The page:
When I go to thrift stores and buy a bunch of obscure VHSs this is exactly the kind of gem I am hoping to find, particularly since I may not find it any other way. Antonio Gaudi is an artist who I was familiar with and enjoyed before finding this but had not extensively studied. Now I feel like I understand the life and work of the artist whose name gave birth to the adjective meaning ornate and over-the-top. This film is a gorgeous and mind blowing gallery of videos and stills taken of the interiors and exteriors of the Spanish architect's incredible and pioneering buildings as well as sketches, blueprints and some history of Spanish architecture. There are some brief segments of scholars talking about the artist, but mostly it is silent film backed by haunting and unique soundscapes that I felt truly enhanced the visuals. The films main focus (Gaudi and his work) is truly deserving of such a deep and quiet examination, and the buildings are still incredibly ahead of their time, each one a timeless work of art that could be explored for days or years. Simply put, this was the most breathtaking film I have watched in recent memory and highly recommend for lovers of art and experimental films, art nouveau, medieval architecture, and Wendy Carlos-esqe musical scores. Before it was even halfway through it was already in my list of favorite films!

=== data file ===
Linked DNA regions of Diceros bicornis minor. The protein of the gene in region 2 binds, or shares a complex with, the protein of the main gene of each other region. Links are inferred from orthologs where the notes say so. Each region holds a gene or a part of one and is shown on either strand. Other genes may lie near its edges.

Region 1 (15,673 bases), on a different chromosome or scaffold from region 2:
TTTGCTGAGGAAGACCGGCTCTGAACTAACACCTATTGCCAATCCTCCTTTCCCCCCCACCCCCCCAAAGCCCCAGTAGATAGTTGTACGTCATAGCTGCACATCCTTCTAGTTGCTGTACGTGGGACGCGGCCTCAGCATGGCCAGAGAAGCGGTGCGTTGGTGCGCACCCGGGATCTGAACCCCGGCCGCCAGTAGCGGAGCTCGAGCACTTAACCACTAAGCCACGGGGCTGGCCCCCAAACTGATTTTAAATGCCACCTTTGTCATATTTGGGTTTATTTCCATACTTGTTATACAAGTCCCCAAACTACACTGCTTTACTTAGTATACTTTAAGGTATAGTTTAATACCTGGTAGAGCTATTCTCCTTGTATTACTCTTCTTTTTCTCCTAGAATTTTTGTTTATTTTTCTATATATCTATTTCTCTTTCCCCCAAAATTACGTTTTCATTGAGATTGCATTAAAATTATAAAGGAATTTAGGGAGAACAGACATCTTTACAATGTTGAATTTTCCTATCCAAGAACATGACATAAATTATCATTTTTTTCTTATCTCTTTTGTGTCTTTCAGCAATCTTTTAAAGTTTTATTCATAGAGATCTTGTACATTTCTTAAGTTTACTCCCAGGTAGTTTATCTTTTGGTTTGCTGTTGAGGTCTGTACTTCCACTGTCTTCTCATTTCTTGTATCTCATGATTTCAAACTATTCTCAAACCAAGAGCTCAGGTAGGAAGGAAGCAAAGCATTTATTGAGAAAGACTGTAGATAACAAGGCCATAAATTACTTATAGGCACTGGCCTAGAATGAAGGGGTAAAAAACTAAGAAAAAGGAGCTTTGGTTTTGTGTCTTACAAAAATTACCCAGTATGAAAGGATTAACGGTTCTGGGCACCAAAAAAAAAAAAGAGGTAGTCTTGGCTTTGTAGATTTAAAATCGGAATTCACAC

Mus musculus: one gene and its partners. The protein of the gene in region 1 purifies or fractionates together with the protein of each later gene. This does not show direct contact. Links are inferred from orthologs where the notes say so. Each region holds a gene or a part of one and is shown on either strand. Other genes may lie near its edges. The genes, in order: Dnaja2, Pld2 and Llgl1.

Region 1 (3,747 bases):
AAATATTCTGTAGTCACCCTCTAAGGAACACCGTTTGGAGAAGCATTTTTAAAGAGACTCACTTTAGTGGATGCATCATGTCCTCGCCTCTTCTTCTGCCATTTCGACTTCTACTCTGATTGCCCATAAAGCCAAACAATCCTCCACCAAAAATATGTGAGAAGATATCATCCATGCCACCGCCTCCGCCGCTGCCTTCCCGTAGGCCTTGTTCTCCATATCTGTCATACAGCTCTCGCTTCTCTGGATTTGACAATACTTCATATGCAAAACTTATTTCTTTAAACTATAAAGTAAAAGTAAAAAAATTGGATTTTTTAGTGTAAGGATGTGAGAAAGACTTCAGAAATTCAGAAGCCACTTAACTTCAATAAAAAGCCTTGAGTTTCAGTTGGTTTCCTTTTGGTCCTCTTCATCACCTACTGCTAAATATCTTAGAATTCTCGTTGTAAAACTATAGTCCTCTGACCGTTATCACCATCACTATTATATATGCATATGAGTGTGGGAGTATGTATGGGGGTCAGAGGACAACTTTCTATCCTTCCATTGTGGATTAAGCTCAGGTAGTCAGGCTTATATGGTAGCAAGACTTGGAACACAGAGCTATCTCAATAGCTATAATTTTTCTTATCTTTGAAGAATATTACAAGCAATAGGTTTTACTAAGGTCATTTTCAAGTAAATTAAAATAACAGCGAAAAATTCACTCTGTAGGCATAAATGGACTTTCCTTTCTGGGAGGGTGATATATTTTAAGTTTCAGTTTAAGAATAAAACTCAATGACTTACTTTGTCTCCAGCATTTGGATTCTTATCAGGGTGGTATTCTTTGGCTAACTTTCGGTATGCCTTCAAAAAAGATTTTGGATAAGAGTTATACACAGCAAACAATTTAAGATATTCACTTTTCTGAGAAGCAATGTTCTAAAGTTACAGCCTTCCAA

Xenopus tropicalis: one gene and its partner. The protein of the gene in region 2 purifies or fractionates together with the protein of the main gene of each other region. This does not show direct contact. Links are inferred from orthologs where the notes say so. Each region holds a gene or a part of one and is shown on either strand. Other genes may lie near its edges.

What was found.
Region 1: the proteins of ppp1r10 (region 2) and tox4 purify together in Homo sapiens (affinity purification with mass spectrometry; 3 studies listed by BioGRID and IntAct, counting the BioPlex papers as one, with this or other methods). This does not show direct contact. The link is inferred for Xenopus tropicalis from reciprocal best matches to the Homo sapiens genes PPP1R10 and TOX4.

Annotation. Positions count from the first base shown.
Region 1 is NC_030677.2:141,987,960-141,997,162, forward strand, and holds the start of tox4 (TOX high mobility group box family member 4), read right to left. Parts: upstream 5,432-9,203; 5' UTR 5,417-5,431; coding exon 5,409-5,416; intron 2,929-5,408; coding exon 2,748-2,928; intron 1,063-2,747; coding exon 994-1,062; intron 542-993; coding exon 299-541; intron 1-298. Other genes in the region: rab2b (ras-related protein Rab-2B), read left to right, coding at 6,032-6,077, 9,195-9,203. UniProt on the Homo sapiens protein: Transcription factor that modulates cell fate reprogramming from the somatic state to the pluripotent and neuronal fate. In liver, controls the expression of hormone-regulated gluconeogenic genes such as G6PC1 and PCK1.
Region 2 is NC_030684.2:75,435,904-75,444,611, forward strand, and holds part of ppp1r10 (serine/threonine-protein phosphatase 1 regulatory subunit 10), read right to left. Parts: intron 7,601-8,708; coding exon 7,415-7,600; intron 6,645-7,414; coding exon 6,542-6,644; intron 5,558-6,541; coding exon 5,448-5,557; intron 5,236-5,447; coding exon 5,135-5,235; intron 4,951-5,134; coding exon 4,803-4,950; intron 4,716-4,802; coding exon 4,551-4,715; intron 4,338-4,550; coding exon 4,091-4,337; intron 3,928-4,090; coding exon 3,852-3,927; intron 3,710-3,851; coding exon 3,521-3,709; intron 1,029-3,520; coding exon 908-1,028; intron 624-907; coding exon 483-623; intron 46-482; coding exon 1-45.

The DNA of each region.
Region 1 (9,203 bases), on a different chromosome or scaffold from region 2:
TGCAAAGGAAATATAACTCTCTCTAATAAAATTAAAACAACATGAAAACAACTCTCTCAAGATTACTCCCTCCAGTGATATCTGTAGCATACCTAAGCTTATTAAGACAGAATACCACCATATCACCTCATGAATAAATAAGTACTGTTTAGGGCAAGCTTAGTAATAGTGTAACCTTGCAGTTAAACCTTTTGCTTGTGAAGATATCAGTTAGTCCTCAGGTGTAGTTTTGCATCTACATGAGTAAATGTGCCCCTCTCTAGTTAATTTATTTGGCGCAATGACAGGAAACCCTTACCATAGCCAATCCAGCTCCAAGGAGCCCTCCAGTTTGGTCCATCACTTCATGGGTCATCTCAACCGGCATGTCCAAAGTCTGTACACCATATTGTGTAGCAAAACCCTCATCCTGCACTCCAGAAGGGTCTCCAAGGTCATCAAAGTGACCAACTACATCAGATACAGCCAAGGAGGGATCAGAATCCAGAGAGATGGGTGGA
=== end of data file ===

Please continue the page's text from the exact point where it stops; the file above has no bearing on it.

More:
• Gaudi was ahead of his time. by 10